Three months on from finishing as the low-Irishman in the Dubai Duty Free Irish Open, Cormac Sharvin will be eyeing his first win on the European Challenge Tour when he tees it up in the Stone Irish Challenge at Headfort Golf Club from October 10-13.
The Dublin resident, who has been enjoying a fine-campaign on the Challenge Tour this year where he currently sits eighth on the Road to Mallorca Rankings, has aspirations of lifting a trophy on home-soil, but knows the importance of taking it one step at a time.
“It’s always nice when you can sleep in your own bed and play a golf tournament, it doesn’t happen very often,” he said. “I’m looking forward to seeing what it’s like to play a tournament at Headfort.
“It’s been a really solid year. I feel like I’ve played myself into contention quite a lot. I haven’t won, which is something that I would obviously like to do.
The stage is set for the final full-field event on the #RoadtoMallorca— Challenge Tour (@Challenge_Tour) October 9, 2019
The plot thickens for past champion @TomMurrayGolf, home-hero Ruaidhri McGee and rising Spanish star @SebasGarciaGolf #IrishChallenge pic.twitter.com/pPBgnIJlVN
“There are a lot of things that have to fall into place to win, but I feel like I’ve been putting myself in position quite a lot and hopefully I can get across the line at some stage in the near future, obviously to do it in Ireland would be unbelievable, but I’m not going to get ahead of myself either.”
Sharvin will be able to draw from his stand-out performance at Lahinch Golf Club this summer where he carded rounds of 66-69-66-70 to finish in a tie for 15th place at the Rolex Series event, bettering the likes of Open Champion Shane Lowry, Ryder Cup Captain Padraig Harrington, former U.S. Open Champion Graeme McDowell and rising star Seamus Power.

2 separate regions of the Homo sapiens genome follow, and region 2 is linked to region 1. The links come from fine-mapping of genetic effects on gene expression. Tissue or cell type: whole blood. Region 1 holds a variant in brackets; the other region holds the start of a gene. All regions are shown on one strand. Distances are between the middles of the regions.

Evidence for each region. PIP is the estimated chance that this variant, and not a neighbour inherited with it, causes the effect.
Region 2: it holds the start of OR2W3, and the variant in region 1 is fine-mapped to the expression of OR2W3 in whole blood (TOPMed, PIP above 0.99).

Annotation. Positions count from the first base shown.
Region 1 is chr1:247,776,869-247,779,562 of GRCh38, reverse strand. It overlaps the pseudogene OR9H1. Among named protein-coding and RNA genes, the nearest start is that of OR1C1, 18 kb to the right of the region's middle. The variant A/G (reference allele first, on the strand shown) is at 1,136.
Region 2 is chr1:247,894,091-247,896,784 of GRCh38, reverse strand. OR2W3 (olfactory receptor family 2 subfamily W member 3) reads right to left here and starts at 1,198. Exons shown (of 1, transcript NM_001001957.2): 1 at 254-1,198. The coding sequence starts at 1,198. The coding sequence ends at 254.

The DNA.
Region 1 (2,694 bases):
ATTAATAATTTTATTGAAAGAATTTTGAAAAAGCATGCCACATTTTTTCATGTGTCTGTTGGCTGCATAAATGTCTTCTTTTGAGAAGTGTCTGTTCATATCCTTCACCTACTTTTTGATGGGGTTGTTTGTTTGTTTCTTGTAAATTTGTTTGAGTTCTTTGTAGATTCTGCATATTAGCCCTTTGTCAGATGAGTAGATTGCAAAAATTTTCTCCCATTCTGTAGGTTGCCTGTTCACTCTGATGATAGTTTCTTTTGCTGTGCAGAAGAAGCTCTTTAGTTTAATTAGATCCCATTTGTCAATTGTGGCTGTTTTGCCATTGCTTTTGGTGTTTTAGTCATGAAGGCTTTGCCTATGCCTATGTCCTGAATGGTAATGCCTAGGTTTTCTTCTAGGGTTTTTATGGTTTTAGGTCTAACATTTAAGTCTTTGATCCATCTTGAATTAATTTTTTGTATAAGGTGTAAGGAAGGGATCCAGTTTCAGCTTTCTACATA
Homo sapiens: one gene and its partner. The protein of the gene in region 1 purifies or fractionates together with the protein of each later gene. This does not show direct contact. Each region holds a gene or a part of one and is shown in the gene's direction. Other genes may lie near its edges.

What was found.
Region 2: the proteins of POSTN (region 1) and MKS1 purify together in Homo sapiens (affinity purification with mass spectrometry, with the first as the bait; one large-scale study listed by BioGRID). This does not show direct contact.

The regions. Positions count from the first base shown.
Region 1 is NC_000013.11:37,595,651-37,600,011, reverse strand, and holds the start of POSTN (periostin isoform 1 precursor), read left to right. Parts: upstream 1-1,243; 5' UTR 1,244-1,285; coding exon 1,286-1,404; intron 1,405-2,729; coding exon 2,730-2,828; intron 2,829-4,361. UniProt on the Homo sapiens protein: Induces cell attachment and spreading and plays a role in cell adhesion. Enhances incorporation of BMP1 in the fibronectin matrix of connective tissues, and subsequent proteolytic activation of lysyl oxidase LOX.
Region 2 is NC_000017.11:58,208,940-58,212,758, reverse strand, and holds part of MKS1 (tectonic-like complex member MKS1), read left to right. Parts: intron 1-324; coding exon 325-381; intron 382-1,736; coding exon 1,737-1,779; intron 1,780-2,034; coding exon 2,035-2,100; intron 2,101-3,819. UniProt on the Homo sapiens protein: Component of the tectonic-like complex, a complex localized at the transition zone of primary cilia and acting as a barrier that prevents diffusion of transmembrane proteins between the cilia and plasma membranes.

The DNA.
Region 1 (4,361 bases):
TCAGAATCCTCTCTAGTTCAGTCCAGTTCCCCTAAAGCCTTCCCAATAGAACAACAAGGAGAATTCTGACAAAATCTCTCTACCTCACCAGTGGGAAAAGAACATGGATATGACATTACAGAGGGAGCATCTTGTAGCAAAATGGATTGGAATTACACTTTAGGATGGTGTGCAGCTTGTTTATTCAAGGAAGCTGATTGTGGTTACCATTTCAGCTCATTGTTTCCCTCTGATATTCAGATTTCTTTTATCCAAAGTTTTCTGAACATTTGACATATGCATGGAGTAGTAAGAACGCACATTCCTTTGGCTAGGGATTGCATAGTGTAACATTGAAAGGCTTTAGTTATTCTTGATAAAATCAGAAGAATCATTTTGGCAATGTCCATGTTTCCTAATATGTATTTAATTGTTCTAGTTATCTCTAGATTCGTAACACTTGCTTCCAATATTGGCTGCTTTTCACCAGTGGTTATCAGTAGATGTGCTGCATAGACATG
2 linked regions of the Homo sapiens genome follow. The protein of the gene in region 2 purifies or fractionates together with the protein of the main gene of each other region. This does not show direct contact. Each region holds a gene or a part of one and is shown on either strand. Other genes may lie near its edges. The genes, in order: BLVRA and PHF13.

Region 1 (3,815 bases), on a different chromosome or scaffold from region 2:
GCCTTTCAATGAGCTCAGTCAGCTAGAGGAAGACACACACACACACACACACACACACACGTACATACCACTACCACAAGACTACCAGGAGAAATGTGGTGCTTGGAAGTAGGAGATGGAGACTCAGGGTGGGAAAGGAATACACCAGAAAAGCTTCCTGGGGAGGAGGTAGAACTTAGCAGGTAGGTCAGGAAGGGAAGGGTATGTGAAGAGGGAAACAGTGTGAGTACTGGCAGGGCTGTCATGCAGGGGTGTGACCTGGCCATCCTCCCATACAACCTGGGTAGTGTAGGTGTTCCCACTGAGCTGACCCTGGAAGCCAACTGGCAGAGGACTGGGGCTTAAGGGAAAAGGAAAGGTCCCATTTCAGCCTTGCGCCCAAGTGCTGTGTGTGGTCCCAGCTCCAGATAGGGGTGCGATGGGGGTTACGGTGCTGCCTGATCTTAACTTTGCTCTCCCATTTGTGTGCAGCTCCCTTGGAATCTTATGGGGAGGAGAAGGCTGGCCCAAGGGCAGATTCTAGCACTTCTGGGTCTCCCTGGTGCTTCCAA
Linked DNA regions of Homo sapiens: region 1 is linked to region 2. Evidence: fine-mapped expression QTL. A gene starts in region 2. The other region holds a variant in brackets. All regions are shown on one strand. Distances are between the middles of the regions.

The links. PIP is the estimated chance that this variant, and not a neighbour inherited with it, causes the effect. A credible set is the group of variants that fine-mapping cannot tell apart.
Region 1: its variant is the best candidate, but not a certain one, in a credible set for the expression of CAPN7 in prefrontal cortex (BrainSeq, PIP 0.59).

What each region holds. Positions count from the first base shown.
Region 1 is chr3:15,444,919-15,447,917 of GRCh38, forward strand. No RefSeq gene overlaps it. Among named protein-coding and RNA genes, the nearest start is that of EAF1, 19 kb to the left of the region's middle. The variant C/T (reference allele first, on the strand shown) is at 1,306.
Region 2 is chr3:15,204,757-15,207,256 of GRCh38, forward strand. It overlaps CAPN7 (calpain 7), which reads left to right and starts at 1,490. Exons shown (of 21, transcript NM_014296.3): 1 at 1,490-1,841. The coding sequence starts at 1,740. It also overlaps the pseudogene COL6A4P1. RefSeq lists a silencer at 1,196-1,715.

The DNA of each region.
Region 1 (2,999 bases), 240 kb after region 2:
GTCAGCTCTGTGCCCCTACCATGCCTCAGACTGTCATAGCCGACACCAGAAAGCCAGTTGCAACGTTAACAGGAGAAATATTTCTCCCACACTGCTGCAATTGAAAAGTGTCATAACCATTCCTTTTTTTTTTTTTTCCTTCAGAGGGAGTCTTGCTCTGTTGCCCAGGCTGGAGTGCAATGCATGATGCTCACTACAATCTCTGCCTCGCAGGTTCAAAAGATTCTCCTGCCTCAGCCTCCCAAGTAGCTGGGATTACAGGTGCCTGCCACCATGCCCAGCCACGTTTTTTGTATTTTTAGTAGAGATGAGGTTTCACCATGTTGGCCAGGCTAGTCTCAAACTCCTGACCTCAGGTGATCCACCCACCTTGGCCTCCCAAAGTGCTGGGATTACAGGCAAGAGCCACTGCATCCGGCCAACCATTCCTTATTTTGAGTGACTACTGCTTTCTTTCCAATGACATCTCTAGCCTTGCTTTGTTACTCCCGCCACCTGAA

“I played decent but I didn’t play unbelievable and I think that showed me that if you play well, no matter what tour you’re playing, you’re going to do well,” he said.
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“People think, and I guess I thought, that to compete on the European Tour you had to pretty much be all guns blazing, and I think I proved to myself that week that there’s not much difference.
“The last green on Sunday the crowds were amazing. I got it going on Saturday and got myself into contention. I hit a pretty filthy chip on 18 on Saturday and the crowds were just screaming and I can just remember the hair standing up on the back of my neck. It was kind of a ‘pinch yourself’ moment.”
With the top 15 players on the Road to Mallorca Rankings earning a promotion to the European Tour at the end of the season, Sharvin has all but locked up his card thanks to an astounding five top five finishes and seven top tens so far, but every place he can climb could mean entry into the biggest events next year.
As such, he is keeping his foot to the pedal as he bids to win two trophies—the Stone Irish Challenge and the Christy O’Connor Jnr Memorial Trophy, which is awarded to the low-Irishman at Headfort.
“It would be nice to be in contention on Sunday and have a few people out watching me. Hopefully I’ll be able to draw from home crowds and maybe get myself a chance to win next week.”
The Stone Irish Challenge begins tomorrow at 8:15 am local time, with Sharvin set to go at 1:10 pm.